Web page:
The North East Urgent and Emergency Care Network has moved forward on a range of innovations to transform access to, and delivery of, urgent and emergency care across the North East, as well as providing good practice evidence to benefit the NHS more widely.
The network is supported by NECS, with funding from the national New Models of Care vanguard programme.
It’s well known that much of the pressure on urgent and emergency care services results from the choices we all make as patients. High quality market research is now providing an insight into why people use services the way they do.
This insight is now the basis for a series of social marketing solutions – including a targeted behavioural campaign which started in November.
Respond – mental health crisis simulation training
The phone rings and a patient in crisis needs help. How can we be sure that agencies work together effectively to provide the best possible support?
Interactive simulation training help to ensure that all agencies on the mental health crisis pathway are well placed to respond quickly and appropriately, with a clear understanding of each other’s roles.
Additional support for NHS 111 and community clinicians is helping to ensure that no clinical decision is made in isolation.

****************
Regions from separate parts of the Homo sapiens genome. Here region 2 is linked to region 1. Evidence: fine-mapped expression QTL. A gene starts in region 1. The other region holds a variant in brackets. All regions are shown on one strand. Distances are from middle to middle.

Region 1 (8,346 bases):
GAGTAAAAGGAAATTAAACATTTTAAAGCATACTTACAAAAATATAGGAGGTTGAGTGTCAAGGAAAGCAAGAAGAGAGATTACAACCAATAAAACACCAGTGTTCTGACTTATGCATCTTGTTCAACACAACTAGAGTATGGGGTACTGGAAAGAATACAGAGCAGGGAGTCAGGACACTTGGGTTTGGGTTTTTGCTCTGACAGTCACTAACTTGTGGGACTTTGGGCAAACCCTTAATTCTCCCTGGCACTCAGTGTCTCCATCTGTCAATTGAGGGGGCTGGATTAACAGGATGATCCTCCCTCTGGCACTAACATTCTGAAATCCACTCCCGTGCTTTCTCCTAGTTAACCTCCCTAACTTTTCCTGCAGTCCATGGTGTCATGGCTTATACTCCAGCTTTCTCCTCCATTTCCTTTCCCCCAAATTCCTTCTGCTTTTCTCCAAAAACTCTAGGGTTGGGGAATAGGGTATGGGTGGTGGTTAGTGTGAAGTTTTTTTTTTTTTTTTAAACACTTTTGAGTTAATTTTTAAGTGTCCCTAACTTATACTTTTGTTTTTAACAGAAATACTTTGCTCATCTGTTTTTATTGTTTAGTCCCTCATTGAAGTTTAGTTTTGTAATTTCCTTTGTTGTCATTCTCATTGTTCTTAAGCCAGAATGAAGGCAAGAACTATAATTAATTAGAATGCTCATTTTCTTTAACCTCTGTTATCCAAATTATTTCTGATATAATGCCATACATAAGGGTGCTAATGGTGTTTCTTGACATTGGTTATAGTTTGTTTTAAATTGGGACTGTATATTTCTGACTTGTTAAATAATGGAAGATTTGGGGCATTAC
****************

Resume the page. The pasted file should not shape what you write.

A new clinical hub provides support from mental health clinicians, GPs, pharmacists, and dentists. Around 7,000 green ambulance incidents per month receive enhanced assessment.
Self-care app for under-fives
Research shows that parents often lack confidence to deal with common childhood illnesses – which puts pressure on services.
Better patient record-sharing can ensure joined up and consistent standards of care, with medical professionals able to access medical records easily.
Rollout of the MIG (Medical Interoperability Gateway) is building on good practice already in place in parts of the region, as part of the move towards a Great North Care Record.
This real-time application displays the current status of emergency care across the region and predicts the likely scenario four and 12 hours ahead. Phase two will improve data quality and take live feeds from hospital bed management systems.
National Early Warning System (NEWS)
The NEWS system can help the region’s care homes use a standardised means of identifying and responding to deteriorating or acutely ill patients, enabling an appropriate level of clinical response.
Directory of Services (DoS)
A review of the DoS is reducing some of the pressure on emergency departments, by improving the information that guides referrals from NHS 111 and 999. As an example of its impact, one hospital has reported an average of three fewer inappropriate ED referrals every day.
A regional Payment Reform Group is examining the latest national thinking on areas like the three-part payment mechanism.
Our vision is of an urgent and emergency care system that provides the right information to enable people to access the right care, provided by the right person in the right place, first time.
The network includes senior members of Clinical Commissioning Groups, Foundation Trusts and other proivders of urgent and emergency care across the region.
If you’d like to keep in touch with our work, please email us to be added to the mailing list for regular Network Update bulletins.